Renee Clement

I was born in Vienna, Austria. My memory of the pre-World War II years is living with my mother, father and older sister on the second floor of a large apartment building. We had a cook and a governess who took my sister and me to the park every afternoon. I remember that my paternal grandfather, Lazar, came often to read us bedtime stories. He was taken away to the Theresienstadt ghetto in 1942 and we never heard of him again.

When Hitler invaded Austria in March 1938, my father, Leopold, was immediately a wanted man because he was Jewish. When a Nazi came to the house and attacked my father, he fought back. Soon after, understanding the gravity of the situation, he left Austria through the Swiss border and in Zurich, got a visa to America.

In the five months between when Hitler came to power and when we left Austria for the United States, our lives changed. Because we were Jewish, my sister and I were no longer able to go on our daily walks in the park and play in the playground. I remember a Nazi procession on our street. My mother drew the curtains and we were told to stay inside. When I heard the commotion outside, I snuck out on to the balcony. I saw cheering crowds and then I saw Hitler in his car saluting the crowd. My mother abruptly pulled me back into the house. She punished me as a way of telling me that I had done something wrong by witnessing this scene; there was danger in my being out there.

We boarded a ship to America from Le Havre, France on August 19, 1938. When we arrived in America, we had no money, and could only speak German and a few words of English. We were quite well off in Vienna, and then our lives really changed, going from riches to rags.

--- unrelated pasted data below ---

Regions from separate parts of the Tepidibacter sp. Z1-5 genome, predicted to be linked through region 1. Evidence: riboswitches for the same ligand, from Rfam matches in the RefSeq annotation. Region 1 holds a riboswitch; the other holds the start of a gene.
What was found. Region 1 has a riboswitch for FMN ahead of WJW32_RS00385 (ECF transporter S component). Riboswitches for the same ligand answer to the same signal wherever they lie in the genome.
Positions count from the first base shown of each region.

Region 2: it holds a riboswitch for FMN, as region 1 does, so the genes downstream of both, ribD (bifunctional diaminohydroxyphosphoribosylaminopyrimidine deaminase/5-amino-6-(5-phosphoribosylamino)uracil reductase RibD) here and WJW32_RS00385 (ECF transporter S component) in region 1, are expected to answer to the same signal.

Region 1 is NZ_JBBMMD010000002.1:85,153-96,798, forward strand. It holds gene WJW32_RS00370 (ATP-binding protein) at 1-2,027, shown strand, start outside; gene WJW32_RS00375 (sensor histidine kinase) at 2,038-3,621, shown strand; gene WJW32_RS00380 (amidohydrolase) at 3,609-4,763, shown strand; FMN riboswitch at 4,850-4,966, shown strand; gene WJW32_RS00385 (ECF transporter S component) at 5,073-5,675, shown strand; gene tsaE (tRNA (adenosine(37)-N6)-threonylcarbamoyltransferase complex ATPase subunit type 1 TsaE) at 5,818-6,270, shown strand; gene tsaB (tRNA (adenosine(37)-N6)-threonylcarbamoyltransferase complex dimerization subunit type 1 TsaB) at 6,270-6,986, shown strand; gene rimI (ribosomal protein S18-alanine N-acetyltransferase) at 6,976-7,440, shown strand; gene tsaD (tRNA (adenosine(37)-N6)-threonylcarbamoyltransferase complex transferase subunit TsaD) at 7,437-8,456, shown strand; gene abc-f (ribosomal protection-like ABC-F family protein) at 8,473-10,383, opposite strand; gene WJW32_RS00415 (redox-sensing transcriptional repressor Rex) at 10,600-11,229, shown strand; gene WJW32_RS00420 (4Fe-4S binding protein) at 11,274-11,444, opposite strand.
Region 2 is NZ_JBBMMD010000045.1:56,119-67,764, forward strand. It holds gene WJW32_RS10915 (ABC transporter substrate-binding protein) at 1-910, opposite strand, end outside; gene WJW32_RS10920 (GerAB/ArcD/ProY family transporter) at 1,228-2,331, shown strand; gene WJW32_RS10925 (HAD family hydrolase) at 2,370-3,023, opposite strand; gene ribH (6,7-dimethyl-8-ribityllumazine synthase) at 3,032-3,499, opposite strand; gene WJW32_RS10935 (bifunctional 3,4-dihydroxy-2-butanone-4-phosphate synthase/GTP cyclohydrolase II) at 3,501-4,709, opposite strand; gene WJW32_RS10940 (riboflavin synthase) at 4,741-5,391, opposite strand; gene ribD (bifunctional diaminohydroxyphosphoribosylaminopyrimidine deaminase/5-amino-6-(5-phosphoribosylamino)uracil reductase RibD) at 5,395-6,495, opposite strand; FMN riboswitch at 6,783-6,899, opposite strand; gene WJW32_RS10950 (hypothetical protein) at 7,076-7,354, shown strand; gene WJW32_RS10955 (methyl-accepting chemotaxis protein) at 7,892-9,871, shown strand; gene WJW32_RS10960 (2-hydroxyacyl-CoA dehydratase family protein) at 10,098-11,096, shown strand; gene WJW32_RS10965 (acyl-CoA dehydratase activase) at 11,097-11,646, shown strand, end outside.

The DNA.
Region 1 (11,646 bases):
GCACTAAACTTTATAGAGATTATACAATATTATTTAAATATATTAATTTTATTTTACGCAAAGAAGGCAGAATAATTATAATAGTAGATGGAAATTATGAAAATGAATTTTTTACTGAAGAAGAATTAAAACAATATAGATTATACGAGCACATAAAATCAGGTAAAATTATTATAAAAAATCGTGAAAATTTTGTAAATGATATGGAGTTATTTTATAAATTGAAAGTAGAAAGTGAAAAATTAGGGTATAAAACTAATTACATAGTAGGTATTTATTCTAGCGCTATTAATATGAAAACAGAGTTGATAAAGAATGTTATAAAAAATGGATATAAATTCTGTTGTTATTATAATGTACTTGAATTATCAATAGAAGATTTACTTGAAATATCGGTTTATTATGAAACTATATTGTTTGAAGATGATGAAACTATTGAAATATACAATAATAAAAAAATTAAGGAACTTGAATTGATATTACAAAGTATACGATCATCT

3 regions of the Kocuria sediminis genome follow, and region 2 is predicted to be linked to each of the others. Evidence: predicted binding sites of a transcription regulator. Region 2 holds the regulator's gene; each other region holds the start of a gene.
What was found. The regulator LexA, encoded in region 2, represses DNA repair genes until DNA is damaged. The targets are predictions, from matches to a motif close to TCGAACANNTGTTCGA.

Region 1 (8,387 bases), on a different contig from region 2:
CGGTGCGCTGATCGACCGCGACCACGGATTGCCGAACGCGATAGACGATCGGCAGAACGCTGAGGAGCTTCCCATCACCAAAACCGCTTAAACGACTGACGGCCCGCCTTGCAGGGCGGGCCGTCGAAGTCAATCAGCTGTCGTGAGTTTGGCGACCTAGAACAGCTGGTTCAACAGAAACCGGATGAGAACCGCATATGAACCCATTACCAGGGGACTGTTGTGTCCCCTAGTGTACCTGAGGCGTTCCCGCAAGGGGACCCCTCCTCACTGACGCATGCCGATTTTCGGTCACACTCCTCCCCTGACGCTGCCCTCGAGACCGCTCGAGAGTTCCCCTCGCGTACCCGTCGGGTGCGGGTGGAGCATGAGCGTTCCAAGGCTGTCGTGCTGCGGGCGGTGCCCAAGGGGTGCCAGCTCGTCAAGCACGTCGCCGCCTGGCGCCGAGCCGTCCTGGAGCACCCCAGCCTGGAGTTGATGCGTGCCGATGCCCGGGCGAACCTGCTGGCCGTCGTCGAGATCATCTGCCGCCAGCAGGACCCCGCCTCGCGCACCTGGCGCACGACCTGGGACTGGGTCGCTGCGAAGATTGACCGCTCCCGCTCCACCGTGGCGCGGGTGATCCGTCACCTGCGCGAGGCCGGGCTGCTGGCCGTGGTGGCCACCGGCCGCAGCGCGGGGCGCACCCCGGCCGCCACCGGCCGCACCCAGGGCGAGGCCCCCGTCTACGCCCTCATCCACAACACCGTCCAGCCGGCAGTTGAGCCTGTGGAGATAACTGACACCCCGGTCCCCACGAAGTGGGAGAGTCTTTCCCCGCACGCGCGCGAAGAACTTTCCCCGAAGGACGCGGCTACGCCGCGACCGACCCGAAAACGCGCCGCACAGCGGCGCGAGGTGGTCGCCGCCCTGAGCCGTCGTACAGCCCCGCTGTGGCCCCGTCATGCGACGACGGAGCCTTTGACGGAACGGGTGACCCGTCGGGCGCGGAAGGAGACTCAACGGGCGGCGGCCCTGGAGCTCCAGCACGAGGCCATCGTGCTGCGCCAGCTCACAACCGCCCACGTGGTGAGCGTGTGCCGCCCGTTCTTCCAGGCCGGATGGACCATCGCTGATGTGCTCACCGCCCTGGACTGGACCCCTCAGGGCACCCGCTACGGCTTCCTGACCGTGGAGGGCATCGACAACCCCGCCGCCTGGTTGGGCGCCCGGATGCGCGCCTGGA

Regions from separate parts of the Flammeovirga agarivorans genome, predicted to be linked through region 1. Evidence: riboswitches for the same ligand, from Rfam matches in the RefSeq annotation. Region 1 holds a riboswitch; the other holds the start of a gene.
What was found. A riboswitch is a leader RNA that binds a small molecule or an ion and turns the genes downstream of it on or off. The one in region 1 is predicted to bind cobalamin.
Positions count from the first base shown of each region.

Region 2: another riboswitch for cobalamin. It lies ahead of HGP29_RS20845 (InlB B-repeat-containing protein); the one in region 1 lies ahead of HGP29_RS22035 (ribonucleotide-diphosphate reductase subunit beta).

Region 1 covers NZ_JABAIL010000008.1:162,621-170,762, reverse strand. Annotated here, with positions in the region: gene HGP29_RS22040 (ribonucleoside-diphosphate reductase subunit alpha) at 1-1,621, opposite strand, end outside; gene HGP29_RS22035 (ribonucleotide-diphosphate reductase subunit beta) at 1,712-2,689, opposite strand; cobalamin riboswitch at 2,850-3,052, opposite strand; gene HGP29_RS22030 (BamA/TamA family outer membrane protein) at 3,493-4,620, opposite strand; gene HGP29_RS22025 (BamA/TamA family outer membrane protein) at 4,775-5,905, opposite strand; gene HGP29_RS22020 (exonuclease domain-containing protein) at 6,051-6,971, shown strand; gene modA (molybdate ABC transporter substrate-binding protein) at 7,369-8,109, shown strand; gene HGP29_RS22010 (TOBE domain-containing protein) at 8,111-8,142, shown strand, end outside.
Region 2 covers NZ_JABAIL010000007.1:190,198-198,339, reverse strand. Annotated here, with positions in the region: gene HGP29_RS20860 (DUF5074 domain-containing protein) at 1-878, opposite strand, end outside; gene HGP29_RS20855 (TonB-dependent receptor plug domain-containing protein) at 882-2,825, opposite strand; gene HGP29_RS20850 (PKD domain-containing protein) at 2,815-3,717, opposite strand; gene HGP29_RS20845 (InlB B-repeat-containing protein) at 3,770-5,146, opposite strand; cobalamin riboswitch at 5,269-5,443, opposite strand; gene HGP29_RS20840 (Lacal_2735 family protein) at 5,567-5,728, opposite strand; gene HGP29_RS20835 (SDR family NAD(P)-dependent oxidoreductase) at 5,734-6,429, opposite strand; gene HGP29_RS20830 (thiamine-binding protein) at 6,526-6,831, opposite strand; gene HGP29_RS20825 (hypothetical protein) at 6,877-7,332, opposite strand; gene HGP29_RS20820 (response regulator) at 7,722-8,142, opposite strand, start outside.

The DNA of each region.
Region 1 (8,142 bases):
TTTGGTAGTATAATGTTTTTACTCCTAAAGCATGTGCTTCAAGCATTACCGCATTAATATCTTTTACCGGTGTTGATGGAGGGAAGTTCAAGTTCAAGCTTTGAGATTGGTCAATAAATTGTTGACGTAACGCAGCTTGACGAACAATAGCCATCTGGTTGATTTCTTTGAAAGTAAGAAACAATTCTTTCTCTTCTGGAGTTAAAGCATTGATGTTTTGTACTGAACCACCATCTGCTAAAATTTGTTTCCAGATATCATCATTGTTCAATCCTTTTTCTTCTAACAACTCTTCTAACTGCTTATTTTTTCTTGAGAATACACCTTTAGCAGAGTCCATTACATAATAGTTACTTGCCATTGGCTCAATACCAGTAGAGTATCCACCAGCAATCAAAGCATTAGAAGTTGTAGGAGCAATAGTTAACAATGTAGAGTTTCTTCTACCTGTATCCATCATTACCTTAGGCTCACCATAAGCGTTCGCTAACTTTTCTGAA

My father never adjusted to life in America; my sister and I only saw him sporadically. It was really my mother who ran the household and took care of us. We settled in Tampa, Florida in 1940. We lived a day-by-day existence. My mother knew how to survive, and in America this meant forgetting the past and beginning again. She started a business making sandwiches for American soldiers staying at a nearby military base. My sister and I worked wrapping these sandwiches and stapling on labels.

My mother’s big dream was to go West. Eventually we got to southern California. We could not get jobs because applications at that time required you to state what religion you were, and my mother was sure that saying Jewish was the reason. My mother decided that we would no longer be Jewish. I got a job as a sales clerk in Kress’ five-and-dime store. School was difficult due to my need to work.

I married Roy Leach in the 1950s. We raised two wonderful children together in Palos Verdes, California. I came to Santa Barbara in 1982, where I have a good life and a lovely home with my present husband, Dean. For the past 20 years, I have worked as a volunteer with the Santa Barbara Symphony, Opera Santa Barbara, and the Lobero Theatre.